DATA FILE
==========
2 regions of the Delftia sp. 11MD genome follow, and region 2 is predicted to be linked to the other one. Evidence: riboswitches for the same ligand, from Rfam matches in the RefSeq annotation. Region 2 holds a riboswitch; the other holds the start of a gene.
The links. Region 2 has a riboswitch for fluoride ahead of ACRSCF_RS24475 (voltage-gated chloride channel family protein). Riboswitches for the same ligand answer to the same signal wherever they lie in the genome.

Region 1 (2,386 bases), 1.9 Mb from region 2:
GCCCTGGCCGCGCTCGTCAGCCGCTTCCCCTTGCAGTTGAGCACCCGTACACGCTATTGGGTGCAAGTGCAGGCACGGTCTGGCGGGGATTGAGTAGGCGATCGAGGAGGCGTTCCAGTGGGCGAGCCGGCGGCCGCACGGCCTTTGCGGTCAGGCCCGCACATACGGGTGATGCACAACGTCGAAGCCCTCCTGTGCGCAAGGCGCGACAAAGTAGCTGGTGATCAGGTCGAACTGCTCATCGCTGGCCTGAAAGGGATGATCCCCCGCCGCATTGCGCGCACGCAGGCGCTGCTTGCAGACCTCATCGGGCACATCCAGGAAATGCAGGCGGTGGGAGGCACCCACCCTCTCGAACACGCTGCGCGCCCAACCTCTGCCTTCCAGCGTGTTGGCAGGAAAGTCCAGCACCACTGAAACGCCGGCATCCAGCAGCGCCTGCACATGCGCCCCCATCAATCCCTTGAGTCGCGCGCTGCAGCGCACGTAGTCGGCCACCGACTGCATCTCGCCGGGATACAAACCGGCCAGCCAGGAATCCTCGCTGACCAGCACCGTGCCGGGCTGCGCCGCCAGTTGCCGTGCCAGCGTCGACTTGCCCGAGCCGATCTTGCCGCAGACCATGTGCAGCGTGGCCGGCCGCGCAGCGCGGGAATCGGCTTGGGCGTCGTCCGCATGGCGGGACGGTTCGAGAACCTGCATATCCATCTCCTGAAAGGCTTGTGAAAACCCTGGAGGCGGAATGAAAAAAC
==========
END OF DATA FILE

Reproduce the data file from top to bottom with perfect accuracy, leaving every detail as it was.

2 regions of the Delftia sp. 11MD genome follow, and region 2 is predicted to be linked to the other one. Evidence: riboswitches for the same ligand, from Rfam matches in the RefSeq annotation. Region 2 holds a riboswitch; the other holds the start of a gene.
The links. Region 2 has a riboswitch for fluoride ahead of ACRSCF_RS24475 (voltage-gated chloride channel family protein). Riboswitches for the same ligand answer to the same signal wherever they lie in the genome.

Region 1 (2,386 bases), 1.9 Mb from region 2:
GCCCTGGCCGCGCTCGTCAGCCGCTTCCCCTTGCAGTTGAGCACCCGTACACGCTATTGGGTGCAAGTGCAGGCACGGTCTGGCGGGGATTGAGTAGGCGATCGAGGAGGCGTTCCAGTGGGCGAGCCGGCGGCCGCACGGCCTTTGCGGTCAGGCCCGCACATACGGGTGATGCACAACGTCGAAGCCCTCCTGTGCGCAAGGCGCGACAAAGTAGCTGGTGATCAGGTCGAACTGCTCATCGCTGGCCTGAAAGGGATGATCCCCCGCCGCATTGCGCGCACGCAGGCGCTGCTTGCAGACCTCATCGGGCACATCCAGGAAATGCAGGCGGTGGGAGGCACCCACCCTCTCGAACACGCTGCGCGCCCAACCTCTGCCTTCCAGCGTGTTGGCAGGAAAGTCCAGCACCACTGAAACGCCGGCATCCAGCAGCGCCTGCACATGCGCCCCCATCAATCCCTTGAGTCGCGCGCTGCAGCGCACGTAGTCGGCCACCGACTGCATCTCGCCGGGATACAAACCGGCCAGCCAGGAATCCTCGCTGACCAGCACCGTGCCGGGCTGCGCCGCCAGTTGCCGTGCCAGCGTCGACTTGCCCGAGCCGATCTTGCCGCAGACCATGTGCAGCGTGGCCGGCCGCGCAGCGCGGGAATCGGCTTGGGCGTCGTCCGCATGGCGGGACGGTTCGAGAACCTGCATATCCATCTCCTGAAAGGCTTGTGAAAACCCTGGAGGCGGAATGAAAAAAC